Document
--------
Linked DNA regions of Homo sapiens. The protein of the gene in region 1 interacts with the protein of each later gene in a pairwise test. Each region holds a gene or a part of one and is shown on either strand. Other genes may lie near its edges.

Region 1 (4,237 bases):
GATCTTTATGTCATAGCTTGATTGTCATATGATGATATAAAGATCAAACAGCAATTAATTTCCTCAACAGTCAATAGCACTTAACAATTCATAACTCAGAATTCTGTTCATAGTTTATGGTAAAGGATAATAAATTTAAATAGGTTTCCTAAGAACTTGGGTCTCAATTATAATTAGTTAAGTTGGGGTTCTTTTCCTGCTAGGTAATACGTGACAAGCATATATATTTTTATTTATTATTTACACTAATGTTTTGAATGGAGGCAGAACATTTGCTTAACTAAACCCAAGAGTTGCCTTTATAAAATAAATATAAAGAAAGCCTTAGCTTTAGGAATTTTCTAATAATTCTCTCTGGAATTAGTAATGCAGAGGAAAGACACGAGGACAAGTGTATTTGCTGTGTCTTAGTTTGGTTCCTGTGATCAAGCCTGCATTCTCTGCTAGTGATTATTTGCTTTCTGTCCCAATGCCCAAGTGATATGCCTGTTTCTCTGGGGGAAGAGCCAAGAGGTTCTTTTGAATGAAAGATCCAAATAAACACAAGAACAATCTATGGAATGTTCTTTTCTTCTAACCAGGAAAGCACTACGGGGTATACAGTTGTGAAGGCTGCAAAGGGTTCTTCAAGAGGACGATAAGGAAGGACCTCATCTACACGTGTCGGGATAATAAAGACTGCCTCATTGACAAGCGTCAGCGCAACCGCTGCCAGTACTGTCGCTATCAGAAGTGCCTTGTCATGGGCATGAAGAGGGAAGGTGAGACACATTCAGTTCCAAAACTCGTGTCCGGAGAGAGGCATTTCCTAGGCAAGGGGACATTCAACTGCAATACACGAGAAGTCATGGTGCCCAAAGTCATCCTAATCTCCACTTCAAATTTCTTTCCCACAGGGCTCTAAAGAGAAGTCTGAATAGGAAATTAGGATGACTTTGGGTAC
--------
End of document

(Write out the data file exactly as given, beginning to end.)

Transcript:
Linked DNA regions of Homo sapiens. The protein of the gene in region 1 interacts with the protein of each later gene in a pairwise test. Each region holds a gene or a part of one and is shown on either strand. Other genes may lie near its edges.

Region 1 (4,237 bases):
GATCTTTATGTCATAGCTTGATTGTCATATGATGATATAAAGATCAAACAGCAATTAATTTCCTCAACAGTCAATAGCACTTAACAATTCATAACTCAGAATTCTGTTCATAGTTTATGGTAAAGGATAATAAATTTAAATAGGTTTCCTAAGAACTTGGGTCTCAATTATAATTAGTTAAGTTGGGGTTCTTTTCCTGCTAGGTAATACGTGACAAGCATATATATTTTTATTTATTATTTACACTAATGTTTTGAATGGAGGCAGAACATTTGCTTAACTAAACCCAAGAGTTGCCTTTATAAAATAAATATAAAGAAAGCCTTAGCTTTAGGAATTTTCTAATAATTCTCTCTGGAATTAGTAATGCAGAGGAAAGACACGAGGACAAGTGTATTTGCTGTGTCTTAGTTTGGTTCCTGTGATCAAGCCTGCATTCTCTGCTAGTGATTATTTGCTTTCTGTCCCAATGCCCAAGTGATATGCCTGTTTCTCTGGGGGAAGAGCCAAGAGGTTCTTTTGAATGAAAGATCCAAATAAACACAAGAACAATCTATGGAATGTTCTTTTCTTCTAACCAGGAAAGCACTACGGGGTATACAGTTGTGAAGGCTGCAAAGGGTTCTTCAAGAGGACGATAAGGAAGGACCTCATCTACACGTGTCGGGATAATAAAGACTGCCTCATTGACAAGCGTCAGCGCAACCGCTGCCAGTACTGTCGCTATCAGAAGTGCCTTGTCATGGGCATGAAGAGGGAAGGTGAGACACATTCAGTTCCAAAACTCGTGTCCGGAGAGAGGCATTTCCTAGGCAAGGGGACATTCAACTGCAATACACGAGAAGTCATGGTGCCCAAAGTCATCCTAATCTCCACTTCAAATTTCTTTCCCACAGGGCTCTAAAGAGAAGTCTGAATAGGAAATTAGGATGACTTTGGGTAC